Wireless broadband still rivalling fibre in rural areas

Study of download speeds ranks wireless firm Imagine second to fibre provider Virgin

 Government is  likely to insist on use of fibre, which can deliver speeds of up to 1,000 Mbps, in its national broadband plan. Photograph: Michael Smith/Getty Images

Government is likely to insist on use of fibre, which can deliver speeds of up to 1,000 Mbps, in its national broadband plan. Photograph: Michael Smith/Getty Images

 

Despite the spread of fibre broadband, wireless technologies are still delivering comparable connectivity in many parts of Ireland.

According to a sample survey of Irish broadband speeds by technology monitoring Ookla group, Virgin Media, a fibre broadband provider, was found to be delivering the fastest download speeds, equating to 276 Megabits per second (Mbps).

Wireless technology firm Imagine was ranked second ahead of fibre rivals Eir, Vodafone and Sky, with an average speed of 77Mbps.

“The results show that advanced fixed wireless internet, which transmits high-speed internet signals through the air, is a powerful and more effective alternative to fibre-to-the-home broadband in rural Ireland,” Imagine’s commercial director Brian O’Donohoe said.

“ Overall, Imagine is delivering faster speeds to the countryside than providers like Eir are delivering to cities and towns, and without using wires or cables,” he said.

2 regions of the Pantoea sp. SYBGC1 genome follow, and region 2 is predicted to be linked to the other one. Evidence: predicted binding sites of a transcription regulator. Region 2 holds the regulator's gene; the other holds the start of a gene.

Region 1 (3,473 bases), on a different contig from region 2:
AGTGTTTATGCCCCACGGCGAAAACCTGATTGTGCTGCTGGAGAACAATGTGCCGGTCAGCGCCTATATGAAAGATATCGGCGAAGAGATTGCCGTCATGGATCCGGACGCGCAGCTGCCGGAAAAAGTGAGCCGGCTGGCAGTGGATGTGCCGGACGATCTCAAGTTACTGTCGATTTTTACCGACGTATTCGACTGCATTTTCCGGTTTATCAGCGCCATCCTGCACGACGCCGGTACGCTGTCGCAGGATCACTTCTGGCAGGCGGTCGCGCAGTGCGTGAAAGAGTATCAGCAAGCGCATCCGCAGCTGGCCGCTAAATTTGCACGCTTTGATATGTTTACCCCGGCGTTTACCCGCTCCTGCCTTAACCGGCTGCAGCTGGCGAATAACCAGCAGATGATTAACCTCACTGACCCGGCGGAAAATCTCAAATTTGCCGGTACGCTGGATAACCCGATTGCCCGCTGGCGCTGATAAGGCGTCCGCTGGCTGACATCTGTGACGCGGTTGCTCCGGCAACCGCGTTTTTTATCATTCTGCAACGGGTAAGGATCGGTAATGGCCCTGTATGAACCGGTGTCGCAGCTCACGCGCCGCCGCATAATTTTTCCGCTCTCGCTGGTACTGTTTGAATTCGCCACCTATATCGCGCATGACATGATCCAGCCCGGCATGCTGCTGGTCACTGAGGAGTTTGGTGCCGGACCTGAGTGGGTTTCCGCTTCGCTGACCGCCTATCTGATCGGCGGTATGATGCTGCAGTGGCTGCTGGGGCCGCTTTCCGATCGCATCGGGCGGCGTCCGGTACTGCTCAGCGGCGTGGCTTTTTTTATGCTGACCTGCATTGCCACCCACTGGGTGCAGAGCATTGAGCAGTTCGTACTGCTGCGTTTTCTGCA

Wireless broadband providers risk being driven out of many parts of the market by the arrival of the Government’s national broadband plan.

This is because the three shortlisted bidders for the project – Eir, Siro and E-net – are planning to submit bids based on fibre-to-the-home (FTTH)technologies, considered the gold standard internationally.

Shortcoming

The Government is also likely to insist on the use of fibre, which can deliver speeds of up to 1,000 Mbps, to insure the project against early obsolescence, an obvious shortcoming of previous Irish broadband plans.

However, the final 5 per cent of homes in rural Ireland, located in the hardest-to-reach areas, may still need to be connected using wireless technologies on cost grounds.

Despite the rollout of the FTTH products – Eir and Siro claim to have passed about 40,000 homes each – the take-up by consumers has been low.

Comreg’s latest broadband penetration data shows only a fraction of homes have actually opted to buy FTTH bundles, despite the clamour for better quality connectivity in rural areas.

A recent survey by price comparison website Switcher, however, revealed about a third of Irish broadband connections involved speeds of less than 5Mbps, which is not even classified as broadband in the US because of the limited functions that can be conducted.

The Government’s national broadband plan aims to bridge the digital divide in one leap by building a high-speed network across rural Ireland using the latest technologies.